6) No Quick Fixes

I will, if a bit ashamedly, admit that when I got feedback on my second draft, and a few things were pointed out, I said: "Oh right! Yup! I know how to deal with this!" I found a quick fix, a band-aid to put over the problem. I was so eager to send my book out to betas, I now don't think I sent out the absolute best version of the story I could. The issues might not have been obvious to everyone, but for me, having them pointed out a second time, taught me to look for the long-lasting, and better solution instead of slap-dash job. Your writing deserves the best solution!


A MASSIVE thank you to all who beta-read for me! I can't tell you how much I appreciate all the time, effort, and love you put into reading and commenting on Golden Revenge. Thank you, and thank you again! *sends hugs and chocolate*

Have you had betas before? If you have, what did you learn? If you haven't, are you nervous/excited about having them? Aren't betas fantastic???
Thank you for reading this long post, and have a wonderful day!

      Something I love to learn about, both in real life and in my story-worlds, are different cultures to my own. It's fascinating! I c...

     Something I love to learn about, both in real life and in my story-worlds, are different cultures to my own. It's fascinating! I could rant for days on how complex cultures are, and what 'culture' even entails, but that's not what we're here for! 

    Today I'm hoping to help you out by asking you some questions about a people group, or ethnicity, in your world. It's so important to have a mix of people groups in your story-world, as it makes it realistic, and intriguing for the reader. But where do you start? How do you know what to focus on? Here are some questions I hope will get you started, and inspire you!



1) What region/land did this ethnicity originally belong to? Are they still living in a similar geographical location, or have they been forced to leave their land, or did they migrate? Why?

2) Above all, what values does this ethnicity hold above all others? For example, is physical strength valued above everything else, or love, or family, or personal success? Where did these key values originate from?

3) What physical features set them apart from other ethnicities? Do they have a certain hair colour exclusive to them? A certain skin tone, or face shape, or birthmark, or something else?

4) What colours are associated with them, and what ways of dress? Do the women wear bright wrap-around skirts, do all wear golden hoops in their ears, or something else? Do they have different garments to mark status within their community?

5) Who is of the highest authority within their people group? Is there a leader for each tribe, each town, or each city? Or do they all follow one central government/leader? How is the person in authority chosen; are they the oldest, the heir, or elected by the people?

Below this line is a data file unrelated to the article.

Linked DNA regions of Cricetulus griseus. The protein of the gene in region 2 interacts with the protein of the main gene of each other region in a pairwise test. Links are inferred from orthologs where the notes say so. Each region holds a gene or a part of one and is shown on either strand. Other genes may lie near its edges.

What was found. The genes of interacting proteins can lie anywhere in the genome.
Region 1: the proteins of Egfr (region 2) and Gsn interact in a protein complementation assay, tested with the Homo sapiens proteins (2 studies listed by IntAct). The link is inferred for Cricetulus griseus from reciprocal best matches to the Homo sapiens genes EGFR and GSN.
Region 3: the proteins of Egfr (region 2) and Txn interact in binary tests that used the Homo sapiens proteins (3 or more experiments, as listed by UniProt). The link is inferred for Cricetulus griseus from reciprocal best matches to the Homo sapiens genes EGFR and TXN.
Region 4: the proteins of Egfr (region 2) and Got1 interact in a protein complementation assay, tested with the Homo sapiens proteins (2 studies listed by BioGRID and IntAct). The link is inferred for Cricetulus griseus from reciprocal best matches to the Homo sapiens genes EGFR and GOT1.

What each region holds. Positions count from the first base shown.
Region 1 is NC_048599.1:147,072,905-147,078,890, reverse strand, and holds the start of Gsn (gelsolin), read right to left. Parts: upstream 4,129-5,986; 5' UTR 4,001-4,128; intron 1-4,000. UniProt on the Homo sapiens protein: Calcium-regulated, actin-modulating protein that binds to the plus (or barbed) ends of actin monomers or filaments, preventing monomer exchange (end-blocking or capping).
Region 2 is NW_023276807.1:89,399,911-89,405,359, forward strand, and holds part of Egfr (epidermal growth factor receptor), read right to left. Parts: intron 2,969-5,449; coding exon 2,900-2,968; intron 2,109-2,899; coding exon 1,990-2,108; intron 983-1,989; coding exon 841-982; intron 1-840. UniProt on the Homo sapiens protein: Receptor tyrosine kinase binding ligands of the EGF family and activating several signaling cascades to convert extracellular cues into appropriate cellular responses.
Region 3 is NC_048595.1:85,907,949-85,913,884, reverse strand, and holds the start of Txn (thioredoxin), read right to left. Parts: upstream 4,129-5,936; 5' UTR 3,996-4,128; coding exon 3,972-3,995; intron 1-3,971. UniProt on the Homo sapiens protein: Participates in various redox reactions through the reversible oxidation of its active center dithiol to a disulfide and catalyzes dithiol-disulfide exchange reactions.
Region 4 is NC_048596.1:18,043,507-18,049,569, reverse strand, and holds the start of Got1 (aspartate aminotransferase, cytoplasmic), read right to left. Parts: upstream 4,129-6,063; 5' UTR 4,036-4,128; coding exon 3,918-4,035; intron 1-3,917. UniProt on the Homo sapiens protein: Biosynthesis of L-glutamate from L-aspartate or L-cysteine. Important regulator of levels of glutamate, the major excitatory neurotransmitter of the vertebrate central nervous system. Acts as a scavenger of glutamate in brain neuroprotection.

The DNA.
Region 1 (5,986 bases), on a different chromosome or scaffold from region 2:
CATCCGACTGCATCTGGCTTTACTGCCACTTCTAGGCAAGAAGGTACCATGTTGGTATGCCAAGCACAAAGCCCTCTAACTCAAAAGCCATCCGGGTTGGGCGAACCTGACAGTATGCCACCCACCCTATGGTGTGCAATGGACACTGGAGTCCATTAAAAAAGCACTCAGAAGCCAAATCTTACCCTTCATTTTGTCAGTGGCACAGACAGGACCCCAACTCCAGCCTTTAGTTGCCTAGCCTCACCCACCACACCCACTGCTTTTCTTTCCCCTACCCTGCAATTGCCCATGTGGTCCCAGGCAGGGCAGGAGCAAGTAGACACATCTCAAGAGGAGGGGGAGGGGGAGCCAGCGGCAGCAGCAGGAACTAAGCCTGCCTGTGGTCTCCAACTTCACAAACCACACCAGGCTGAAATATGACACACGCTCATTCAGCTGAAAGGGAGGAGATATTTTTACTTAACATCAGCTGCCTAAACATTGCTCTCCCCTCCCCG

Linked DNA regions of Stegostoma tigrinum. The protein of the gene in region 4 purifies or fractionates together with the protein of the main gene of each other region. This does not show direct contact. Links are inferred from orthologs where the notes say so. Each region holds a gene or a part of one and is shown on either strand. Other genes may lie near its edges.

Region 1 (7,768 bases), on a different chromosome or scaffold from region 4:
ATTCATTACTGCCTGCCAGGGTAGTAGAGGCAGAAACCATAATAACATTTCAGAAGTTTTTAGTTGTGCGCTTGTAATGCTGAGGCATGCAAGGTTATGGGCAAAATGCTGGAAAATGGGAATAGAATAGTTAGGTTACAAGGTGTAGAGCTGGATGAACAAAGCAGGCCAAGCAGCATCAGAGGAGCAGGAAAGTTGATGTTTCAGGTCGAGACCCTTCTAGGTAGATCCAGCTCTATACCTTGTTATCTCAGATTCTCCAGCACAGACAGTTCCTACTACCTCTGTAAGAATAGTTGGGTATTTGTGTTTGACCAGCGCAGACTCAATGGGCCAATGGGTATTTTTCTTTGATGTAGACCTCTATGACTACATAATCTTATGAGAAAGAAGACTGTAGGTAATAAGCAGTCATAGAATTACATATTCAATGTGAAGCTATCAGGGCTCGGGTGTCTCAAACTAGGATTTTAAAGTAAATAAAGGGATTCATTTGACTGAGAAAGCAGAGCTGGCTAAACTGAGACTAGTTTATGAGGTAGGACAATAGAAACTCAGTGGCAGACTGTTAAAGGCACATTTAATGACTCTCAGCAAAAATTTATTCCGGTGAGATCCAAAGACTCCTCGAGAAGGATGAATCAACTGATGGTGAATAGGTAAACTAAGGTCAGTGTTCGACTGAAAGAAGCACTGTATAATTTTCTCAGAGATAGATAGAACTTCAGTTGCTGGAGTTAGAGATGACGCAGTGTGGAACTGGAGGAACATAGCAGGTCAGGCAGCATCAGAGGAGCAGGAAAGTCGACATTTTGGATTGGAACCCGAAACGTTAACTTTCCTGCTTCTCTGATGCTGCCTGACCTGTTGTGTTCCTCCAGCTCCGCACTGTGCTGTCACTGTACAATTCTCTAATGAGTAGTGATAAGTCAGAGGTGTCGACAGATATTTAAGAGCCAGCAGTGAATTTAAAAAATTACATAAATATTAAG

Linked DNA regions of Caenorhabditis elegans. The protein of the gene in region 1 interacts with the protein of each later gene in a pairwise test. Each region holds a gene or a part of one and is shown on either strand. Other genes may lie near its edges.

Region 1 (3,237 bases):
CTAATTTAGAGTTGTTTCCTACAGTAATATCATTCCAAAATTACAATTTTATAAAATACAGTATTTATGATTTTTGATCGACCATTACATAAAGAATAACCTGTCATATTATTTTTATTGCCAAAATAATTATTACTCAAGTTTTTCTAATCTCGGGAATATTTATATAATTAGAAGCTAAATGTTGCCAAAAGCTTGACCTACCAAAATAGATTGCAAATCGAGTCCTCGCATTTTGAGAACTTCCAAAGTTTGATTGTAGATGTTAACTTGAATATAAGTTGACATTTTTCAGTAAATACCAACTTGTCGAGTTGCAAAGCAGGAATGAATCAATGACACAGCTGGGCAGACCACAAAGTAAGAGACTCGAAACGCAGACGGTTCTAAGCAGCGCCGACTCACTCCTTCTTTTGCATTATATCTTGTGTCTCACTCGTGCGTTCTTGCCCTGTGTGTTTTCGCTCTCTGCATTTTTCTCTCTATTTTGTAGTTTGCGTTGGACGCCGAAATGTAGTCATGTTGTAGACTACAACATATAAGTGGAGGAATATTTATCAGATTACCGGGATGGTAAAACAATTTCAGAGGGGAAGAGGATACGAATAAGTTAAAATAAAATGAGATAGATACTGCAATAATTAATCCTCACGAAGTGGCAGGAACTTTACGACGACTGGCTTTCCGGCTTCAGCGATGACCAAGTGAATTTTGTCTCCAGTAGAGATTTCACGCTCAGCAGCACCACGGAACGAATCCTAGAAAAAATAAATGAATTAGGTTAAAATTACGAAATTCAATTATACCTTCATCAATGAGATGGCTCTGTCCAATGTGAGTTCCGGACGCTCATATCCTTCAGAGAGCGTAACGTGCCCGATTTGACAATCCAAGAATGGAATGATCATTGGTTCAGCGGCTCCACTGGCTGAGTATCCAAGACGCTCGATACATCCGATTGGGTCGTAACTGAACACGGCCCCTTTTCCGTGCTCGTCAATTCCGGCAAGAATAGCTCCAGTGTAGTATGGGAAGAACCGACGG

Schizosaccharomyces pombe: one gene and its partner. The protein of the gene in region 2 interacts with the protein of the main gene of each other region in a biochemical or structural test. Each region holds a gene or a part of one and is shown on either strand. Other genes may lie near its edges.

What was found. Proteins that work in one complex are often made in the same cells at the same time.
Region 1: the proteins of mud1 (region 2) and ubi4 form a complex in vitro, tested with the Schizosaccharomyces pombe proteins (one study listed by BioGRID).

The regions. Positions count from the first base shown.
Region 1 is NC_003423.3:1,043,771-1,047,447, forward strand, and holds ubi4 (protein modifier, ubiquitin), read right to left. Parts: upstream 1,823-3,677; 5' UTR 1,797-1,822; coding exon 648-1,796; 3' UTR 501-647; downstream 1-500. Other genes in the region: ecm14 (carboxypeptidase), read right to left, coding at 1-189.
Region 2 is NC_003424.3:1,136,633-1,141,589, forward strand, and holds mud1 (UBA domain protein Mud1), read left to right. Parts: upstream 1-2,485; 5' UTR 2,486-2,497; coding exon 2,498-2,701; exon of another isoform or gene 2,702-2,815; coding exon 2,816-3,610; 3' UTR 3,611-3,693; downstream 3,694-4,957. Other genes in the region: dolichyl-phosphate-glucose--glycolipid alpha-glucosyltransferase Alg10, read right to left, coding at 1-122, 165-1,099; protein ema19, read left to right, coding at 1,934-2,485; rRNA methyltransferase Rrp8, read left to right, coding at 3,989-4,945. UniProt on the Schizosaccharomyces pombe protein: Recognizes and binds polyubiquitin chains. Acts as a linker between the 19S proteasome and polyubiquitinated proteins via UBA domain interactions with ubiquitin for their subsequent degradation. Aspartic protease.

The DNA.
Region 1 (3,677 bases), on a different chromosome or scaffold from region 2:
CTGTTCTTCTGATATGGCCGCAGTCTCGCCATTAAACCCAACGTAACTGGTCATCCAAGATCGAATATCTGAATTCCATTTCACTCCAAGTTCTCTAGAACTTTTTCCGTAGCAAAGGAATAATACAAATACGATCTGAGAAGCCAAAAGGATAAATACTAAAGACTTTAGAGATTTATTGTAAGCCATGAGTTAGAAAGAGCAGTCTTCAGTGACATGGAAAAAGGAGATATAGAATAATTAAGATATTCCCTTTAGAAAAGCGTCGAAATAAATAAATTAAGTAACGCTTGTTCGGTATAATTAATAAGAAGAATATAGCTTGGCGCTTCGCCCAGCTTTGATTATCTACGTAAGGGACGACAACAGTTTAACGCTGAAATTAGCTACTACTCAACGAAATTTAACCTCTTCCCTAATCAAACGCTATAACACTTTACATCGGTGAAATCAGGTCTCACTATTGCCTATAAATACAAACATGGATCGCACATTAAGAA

6) What is considered to be their traditional meal? Is their food famous throughout other lands, or is it considered undesirable? (Quick note: remember that their food will be affected by the ingredients they have! Where they live will determine what is available. For example, if they live far inland, the likelihood of seafood is practically impossible without modern transport!)


7) What kind of housing do they live in? Do they live in easy-to-dissemble structures if they're nomads, thatched cottages, tents, brick/stone homes, townhouses, or something else? What does this choice of style of home say about them?

8) What name are they known by, from within their community? What do other ethnicities call them; something different, an insulting slur, or the same name?

9) What are their thoughts on war? Do they see it as a way to advance their values on other people groups, necessary for resources, or a part of what defines them? Are they more likely to attack or defend?

10) What is their reputation among other ethnicities? Are they considered respectable, scoundrels, or something else? What does this say about them, and what does this say about the other people groups?

11) What is the main occupation of the members of their community? How does this affect their status in comparison to other ethnicities, and how does this influence what they import/export?

12) Which form of transport is the most popular among them? Horses, wagons, carriages, oxen, camels, donkeys, by foot, or by something else? 


13) Do they have any celebrations unique to them? Why do they celebrate it, and not other people groups?